# Streaks

Taking expectations and using linearity of expectation, we have

By plugging in various values for *k*, we can calculate the expected number of streaks of length *k*. If this number is large (much greater than 1), then many streaks of length *k* are expected to occur and the probability that one occurs is high. If this number is small (much less than 1), then very few streaks of length *k* are expected to occur and the probability that one occurs is low. If *k* = *c* lg *n*, for some positive constant *c*, we obtain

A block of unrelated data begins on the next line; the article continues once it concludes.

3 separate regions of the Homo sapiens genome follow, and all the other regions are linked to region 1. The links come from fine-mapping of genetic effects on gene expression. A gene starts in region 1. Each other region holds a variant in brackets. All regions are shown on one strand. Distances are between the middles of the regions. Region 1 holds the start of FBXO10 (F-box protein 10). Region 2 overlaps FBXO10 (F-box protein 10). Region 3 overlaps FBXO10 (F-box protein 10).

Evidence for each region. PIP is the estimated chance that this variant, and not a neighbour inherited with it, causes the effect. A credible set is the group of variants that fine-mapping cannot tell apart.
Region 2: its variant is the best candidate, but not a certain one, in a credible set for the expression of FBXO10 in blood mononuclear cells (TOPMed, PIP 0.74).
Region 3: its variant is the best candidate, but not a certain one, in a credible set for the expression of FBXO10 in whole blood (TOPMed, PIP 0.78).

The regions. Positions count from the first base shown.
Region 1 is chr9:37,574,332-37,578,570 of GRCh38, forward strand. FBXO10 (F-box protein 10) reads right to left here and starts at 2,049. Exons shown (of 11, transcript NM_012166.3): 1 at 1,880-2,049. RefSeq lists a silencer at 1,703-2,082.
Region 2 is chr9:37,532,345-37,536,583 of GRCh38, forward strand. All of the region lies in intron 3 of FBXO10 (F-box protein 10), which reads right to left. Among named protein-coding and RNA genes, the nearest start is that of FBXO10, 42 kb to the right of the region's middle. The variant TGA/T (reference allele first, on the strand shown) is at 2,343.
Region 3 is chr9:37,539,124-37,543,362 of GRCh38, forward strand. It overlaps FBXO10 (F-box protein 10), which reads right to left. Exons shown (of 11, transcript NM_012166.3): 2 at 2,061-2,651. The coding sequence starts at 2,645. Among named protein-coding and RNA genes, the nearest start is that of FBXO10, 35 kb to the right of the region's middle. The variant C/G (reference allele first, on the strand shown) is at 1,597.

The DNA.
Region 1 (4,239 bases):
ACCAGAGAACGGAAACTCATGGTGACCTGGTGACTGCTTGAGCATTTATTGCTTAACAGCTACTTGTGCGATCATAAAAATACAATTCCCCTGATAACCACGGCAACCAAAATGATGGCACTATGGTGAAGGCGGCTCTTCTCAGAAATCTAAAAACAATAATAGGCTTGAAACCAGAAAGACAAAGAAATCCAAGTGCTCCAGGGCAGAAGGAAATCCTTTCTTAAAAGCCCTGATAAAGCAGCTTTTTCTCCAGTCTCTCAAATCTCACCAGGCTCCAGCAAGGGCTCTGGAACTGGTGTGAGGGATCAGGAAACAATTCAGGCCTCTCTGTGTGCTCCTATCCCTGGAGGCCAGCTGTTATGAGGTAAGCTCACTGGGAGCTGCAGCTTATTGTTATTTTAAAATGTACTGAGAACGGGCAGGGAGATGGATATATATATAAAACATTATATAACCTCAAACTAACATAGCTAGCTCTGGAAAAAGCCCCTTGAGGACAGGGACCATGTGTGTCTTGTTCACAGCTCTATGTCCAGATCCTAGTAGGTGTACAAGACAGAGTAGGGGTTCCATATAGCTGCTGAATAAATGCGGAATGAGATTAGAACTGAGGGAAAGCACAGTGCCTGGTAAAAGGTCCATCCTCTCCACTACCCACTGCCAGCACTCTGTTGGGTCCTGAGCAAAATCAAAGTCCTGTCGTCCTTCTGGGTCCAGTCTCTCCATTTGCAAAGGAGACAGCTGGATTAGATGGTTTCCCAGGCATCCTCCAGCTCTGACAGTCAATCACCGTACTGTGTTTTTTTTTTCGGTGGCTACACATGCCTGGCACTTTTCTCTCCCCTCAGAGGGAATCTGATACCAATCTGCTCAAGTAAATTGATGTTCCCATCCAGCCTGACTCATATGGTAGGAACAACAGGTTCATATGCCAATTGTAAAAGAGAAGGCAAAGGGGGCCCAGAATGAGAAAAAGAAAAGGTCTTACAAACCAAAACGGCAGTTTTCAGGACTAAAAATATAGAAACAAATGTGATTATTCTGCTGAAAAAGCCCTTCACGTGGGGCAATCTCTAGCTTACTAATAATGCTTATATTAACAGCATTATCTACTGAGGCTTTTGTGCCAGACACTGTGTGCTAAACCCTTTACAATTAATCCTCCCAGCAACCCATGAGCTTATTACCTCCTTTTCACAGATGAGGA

If *c* is large, the expected number of streaks of length *c* lg *n* is very small, and we conclude that they are unlikely to occur. On the other hand, if *c* < 1/2, then we obtain E [*X*] = Θ(1/*n*^{1/2-1}) = Θ(*n*^{1/2}), and we expect that there will be a large number of streaks of length (1/2) lg *n*. Therefore, one streak of such a length is very likely to occur. From these rough estimates alone, we can conclude that the length of the longest streak is Θ(lg *n*).